Northstar does… uh, something… in Uncanny X-Men #511

Uncanny X-Men #511
Aug 2009

The Sisterhood arc comes to its conclusion in this issue, as the X-Men defeat the bad, bad girls and gain back another old member (Psylocke) for the mutant dogpile at Graymalkin, their new headquarters. Northstar appears in a few panels as a regular member of the X-Men, having joined up in issue #508.

Following the sneak attack on the X-Men headquarters in the previous issue, a team of X-Men fly to Westchester for the final showdown. Interestingly, they fly in the old Lockheed SR-71 Blackbird, which I thought was a nice nostalgic touch – it’s certainly the fastest way for them to get there and we haven’t seen it for a while. Northstar is shown inside the Blackbird in a quick moment of comic relief when he stumbles upon an awkward moment in the Scott/Jean/Logan love triangle.

What he’s doing strapped into a jumpseat in a fast airplane is a bit puzzling. He can fly, you know. Very fast. It’s what he does. He could get from the X-Men’s headquarters in San Francisco to Westchester in far less time than the bird could. In Marvel Fanfare #28, he ran about the same distance in 30 minutes. When flying, he’s surely faster.

Northstar was recruited into the X-Men for exactly this stated purpose: they needed his speed to round out their power set. Yet, Cyclops puts a seat belt on him and straps him down inside a plane rather than send him as an advance scout. Perhaps they just wanted him to stay together with the group – what would he really do anyway against the Sisterhood – take them all out singlehandedly?

Once they arrive in Westchester, Northstar’s role becomes apparent: he’s one of the X-Men who directly take on the Sisterhood in the cemetery by the old mansion. Shown flying in (finally!) on a full-page splash, he takes on Spiral as the X-Men pair up with their opponents. This splash panel would be used as the cover to this issue’s second printing variant. Note that Greg Land forgot to trace the “X” on Northstar’s uniform, and made him all whitey-eyed, too.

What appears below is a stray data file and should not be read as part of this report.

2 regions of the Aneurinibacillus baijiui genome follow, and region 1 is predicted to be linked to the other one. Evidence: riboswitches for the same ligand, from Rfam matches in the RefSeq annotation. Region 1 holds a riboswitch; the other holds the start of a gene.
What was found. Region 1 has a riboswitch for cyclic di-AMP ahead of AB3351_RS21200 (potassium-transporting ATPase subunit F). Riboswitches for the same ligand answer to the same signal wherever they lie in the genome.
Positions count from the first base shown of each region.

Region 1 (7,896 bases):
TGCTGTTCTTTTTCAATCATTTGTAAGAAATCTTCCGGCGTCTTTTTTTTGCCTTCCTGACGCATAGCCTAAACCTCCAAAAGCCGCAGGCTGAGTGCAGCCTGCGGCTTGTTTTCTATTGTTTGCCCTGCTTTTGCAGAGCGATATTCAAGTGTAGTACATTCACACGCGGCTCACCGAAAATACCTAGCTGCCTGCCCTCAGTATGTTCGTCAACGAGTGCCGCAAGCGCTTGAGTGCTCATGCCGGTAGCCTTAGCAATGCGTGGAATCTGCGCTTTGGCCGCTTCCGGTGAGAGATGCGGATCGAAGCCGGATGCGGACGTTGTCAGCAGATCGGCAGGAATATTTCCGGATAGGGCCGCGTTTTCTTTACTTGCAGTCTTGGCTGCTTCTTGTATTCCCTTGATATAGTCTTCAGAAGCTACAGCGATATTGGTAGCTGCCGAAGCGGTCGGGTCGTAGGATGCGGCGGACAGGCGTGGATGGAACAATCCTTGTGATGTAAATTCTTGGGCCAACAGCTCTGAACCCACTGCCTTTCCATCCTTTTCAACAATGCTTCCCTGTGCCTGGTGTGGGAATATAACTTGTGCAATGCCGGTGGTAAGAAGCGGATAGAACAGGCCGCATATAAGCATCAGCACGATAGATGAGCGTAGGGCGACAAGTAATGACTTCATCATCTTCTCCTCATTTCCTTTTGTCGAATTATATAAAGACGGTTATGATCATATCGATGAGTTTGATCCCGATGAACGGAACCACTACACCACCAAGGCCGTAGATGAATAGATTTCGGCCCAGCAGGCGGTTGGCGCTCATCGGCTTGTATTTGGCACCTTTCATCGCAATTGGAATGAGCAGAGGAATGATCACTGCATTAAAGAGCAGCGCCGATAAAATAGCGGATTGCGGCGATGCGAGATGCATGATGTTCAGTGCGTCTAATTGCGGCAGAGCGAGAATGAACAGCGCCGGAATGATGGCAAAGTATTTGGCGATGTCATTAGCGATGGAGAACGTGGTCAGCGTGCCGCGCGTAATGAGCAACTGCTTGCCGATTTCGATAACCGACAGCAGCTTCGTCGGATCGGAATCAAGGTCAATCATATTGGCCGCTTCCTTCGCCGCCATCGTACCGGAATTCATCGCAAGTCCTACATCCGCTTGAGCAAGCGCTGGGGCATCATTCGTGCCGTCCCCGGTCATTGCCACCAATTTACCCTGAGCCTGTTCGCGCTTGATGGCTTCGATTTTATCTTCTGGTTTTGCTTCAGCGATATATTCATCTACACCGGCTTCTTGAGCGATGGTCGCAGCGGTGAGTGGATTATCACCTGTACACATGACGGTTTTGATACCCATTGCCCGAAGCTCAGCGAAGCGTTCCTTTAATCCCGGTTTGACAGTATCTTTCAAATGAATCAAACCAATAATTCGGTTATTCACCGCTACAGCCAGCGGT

The battle scene takes place over a 2pg spread that falls far short of what you’d expect as not only the climax of this issue, but the entire story arc. First of all, each of the characters say exactly one word to the other character in each of the panels, as if the hated Brian Michael Bendis were writing the scene! Even if it were meant to mock BMB, I’d rather see absolutely no reference at all to anything he’s ever done. Secondly, there are two exceptionally weak panels depicting… something… that Northstar is doing with Spiral. Greg Land traces him running around in circles in one panel and all blurry in another one.

What the heck is he doing in these panels?

Northstar could land hundreds of blows on Spiral’s face in less than a second – when he tried this on the Hulk in Alpha Flight #29, Hulk said, “RARRGH! Hulk felt that! Puny human has hurt Hulk!” He could scoop her up and throw her straight into the ground, or smash her into a tree – when he tried this on Sabretooth in X-Men #163, he knocked him out cold! It’s a shame that he was so underutilized and made into such a useless combatant in this scene by Land’s inability to trace characters in battle and Matt Fraction’s seeming lack of understanding of how super-speed can be used in combat. The only saving grace for Matt Fraction is “respect by association” – the guys Northstar is fighting alongside are three of the top heaviest hitters in the X-Men and it’s nice to see him part of an offensive force quartet that also includes Colossus, Cyclops and Wolverine.

It’s not even clear if Northstar won his little blurry dance battle, but the X-Men win the war, and later in the issue, Northstar can be seen again in one panel standing behind Cyclops after its conclusion.

Note: although Mister Jeffries was a member of the X-Men at the time, he does not appear in this issue.

Uncanny X-Men #511 – Second Printing variant featuring Northstar!


One Response to “Northstar does… uh, something… in Uncanny X-Men #511”

  1. Chris Says:

    You mentioned Marvel Fanfare 28 again. That book is probably my favorite Bill Mantlo Alpha Flight story. It was the closest Mantlo ever came to writing a good AF Byrne story. (Plus having Canadian artist Ken Steacy drawing Canada correctly helped too)

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